Favorite Humorous Stories – Woody Allen

Choosing the next writer to include in this series was a no-brainer. Known to many chiefly for his legendary movies and comic routines, Woody Allen was also a master of the humorous short story. But selecting which three stories to include here was a difficult task, one that forced me to spend the better part of a morning rereading some of his story collections. Not a bad way to spend some time. No demons or dark thoughts could survive against the relentless onslaught of Woody’s absurdity.

I’ll start with “The Kugelmass Episode.” If you’ve never read the story, right off you’re wondering, Who the hell was Kugelmass and why should I care? Since you’re hooked already, I’ll tell you. Kugelmass is a professor at City College who’s unhappy with his marriage. So he seeks the services of a magician by the name of The Great Persky, who promises to bring some excitement to his life. He tells Kugelmass to climb into a cabinet where he “can meet any of the women created by the world’s best writers.” All Kugelmass has to do is choose a book and Persky promises to project him into it for however long he wishes. Choosing Madame Bovary, Kugelmass proceeds to have an passionate affair with Emma, while at the same time dismaying literary professors and students the world over who puzzle over the sudden appearance of Kugelmass as a new character in the book. I’ll stop there. You’ll just have to read the story to find out how the affair turns out.

Another of my Woody Favorites is “The Shallowest Man.” Like most of his stories, it starts in some familiar setting in Manhattan and is told in the first person by an urbane narrator who is usually well-versed in literature, art, philosophy and the latest trends in modern culture. While sitting in a delicatessen, the narrator Koppelman brings up the name of Lenny Mendel as “positively the shallowest human he’d ever come across, bar none,” and then proceeds to tell a story backing up his claim. The story is deliciously cynical, and I’ll leave it to you to decide whether Lenny truly deserves this title.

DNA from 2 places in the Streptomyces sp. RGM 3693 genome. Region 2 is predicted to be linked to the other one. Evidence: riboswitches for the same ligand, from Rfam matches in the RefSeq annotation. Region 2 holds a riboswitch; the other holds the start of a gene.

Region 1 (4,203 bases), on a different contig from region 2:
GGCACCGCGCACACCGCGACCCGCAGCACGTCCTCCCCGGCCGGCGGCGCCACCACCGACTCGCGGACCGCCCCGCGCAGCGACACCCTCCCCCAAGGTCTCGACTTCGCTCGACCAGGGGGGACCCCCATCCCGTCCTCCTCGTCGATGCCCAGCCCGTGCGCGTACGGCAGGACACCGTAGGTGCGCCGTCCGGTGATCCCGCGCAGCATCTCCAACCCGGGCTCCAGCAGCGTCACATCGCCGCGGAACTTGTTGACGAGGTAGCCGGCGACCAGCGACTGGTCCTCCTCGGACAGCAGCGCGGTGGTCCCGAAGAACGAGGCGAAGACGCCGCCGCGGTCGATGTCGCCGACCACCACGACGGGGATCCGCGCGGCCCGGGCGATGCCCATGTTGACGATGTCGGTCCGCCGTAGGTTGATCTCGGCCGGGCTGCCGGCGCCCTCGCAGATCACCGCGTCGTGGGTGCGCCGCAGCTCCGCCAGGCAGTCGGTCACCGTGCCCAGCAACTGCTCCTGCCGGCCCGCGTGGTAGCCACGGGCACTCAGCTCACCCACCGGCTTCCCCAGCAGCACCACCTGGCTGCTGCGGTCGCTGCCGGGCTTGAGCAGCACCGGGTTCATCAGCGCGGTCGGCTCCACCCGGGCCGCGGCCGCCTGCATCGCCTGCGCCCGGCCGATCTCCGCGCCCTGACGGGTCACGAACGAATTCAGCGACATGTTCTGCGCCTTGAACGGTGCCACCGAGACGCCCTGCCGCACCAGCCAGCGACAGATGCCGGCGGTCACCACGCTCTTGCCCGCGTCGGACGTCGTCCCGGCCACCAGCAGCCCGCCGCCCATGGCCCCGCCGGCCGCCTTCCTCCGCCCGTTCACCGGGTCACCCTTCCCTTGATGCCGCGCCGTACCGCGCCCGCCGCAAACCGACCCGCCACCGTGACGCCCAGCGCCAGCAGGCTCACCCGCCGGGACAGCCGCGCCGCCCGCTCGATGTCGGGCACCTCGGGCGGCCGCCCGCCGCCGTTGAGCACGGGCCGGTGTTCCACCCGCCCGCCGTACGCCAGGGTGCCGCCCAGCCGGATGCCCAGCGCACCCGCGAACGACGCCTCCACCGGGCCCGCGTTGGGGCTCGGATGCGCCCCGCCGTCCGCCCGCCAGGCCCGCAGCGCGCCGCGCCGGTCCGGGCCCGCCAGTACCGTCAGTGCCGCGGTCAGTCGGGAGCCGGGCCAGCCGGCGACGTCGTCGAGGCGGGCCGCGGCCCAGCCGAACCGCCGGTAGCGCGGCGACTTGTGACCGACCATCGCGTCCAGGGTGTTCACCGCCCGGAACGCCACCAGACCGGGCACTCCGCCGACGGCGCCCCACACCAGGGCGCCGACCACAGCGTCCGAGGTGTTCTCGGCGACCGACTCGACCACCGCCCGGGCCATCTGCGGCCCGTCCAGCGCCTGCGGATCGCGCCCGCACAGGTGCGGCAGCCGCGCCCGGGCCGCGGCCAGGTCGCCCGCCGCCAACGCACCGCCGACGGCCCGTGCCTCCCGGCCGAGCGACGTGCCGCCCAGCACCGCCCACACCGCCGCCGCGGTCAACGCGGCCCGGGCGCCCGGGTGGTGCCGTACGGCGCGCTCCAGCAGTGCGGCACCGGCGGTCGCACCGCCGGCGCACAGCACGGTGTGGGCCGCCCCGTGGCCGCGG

One of the things I most like about the story “This Nib for Hire” is the preposterous name Woody gives to one of the characters—E. Coli Biggs. It is safe to say that no other writer in literary history ever considered using E. coli for a name. The main character, Flanders Mealworm, is offered a job by film producer Biggs to write a novelization of a classic old movie starring the Three Stooges. Flanders, who considers himself  a writer of serious literature, flat out refuses, then reluctantly decides to sacrifice his integrity for promised riches. Check out the story to see how the novelization works out.

Many of Woody Allen’s stories first appeared in The New Yorker. “This Nib for Hire.” can be found in his book Mere Anarchy, while the other two are part of the collection Side Effects.

 

Favorite Humorous Stories

Picture1This was going to be a top ten list of my favorite humorous stories that have influenced me the most as a writer. But I got into a nasty argument with myself about which ones to include. Since I seldom win these arguments, I quickly conceded defeat. So I decided to write this instead as a series of installments, each focusing on one writer. That way I can live with myself and don’t have to choose just one story.

Where to begin? For me that’s easy. From early on I was always attracted to writers who could not only set me to convulsive laughter, but make me wonder how in the hell they did that. Thurber was one of my earliest heroes. For sheer range of wackiness and imagination he had few equals. And his stories still hold up well today.

Three of his stories immediately come to mind. I think my favorite is “The Night the Bed Fell,” from his autobiographical book My Life and Hard Times. I do think “autobiography” is a stretch when applied to these stories. It is hard to believe that anyone’s family members could be that crazy, or that events described by the author could have really happened that way. No matter. The stories are pure fun. In fact, they inspired me to write my novel The Family That Wasn’ta middle grade fantasy about a boy who finds his family so impossibly crazy that he writes them out of his life by imagining a new perfect family in which he suddenly finds himself living.

A close second is the story “If Grant Had Been Drinking at Appomattox,” from Thurber’s later book The Middle-Aged Man on the Flying Trapeze. I love the way this story starts, as if everything is perfectly normal in General Grant’s camp: “The morning of the ninth of April, 1865, dawned beautifully. General Meade was up with the first streaks of crimson in the eastern sky.” But history is about to be turned on its head. I wonder how many people, after reading this story, have gone to the Internet seeking information about Grant’s drinking problems. It’s a perfect little gem of alternative history as only Thurber could imagine it.

And how could I not include the much-anthologized “The Secret Life of Walter Mitty,” from the 1942 classic My WorldAnd Welcome To It. After seeing the preview for the latest movie version of this story, all I can say is, save yourself the agony and read the story instead. There’s a good reason it’s been published in so many collections. Not only is it laugh out loud funny, but it’s perfectly constructed in every detail and guaranteed to make a writer despair of ever being able to write a story like that. Now that’s a good role model! 

You can find all of these stories in the recent collection Writings and Drawings by James Thurber, with selections by Garrison Keillor, published in 1996 by Library of America. 

I’d love to hear comments on your favorite humorous stories.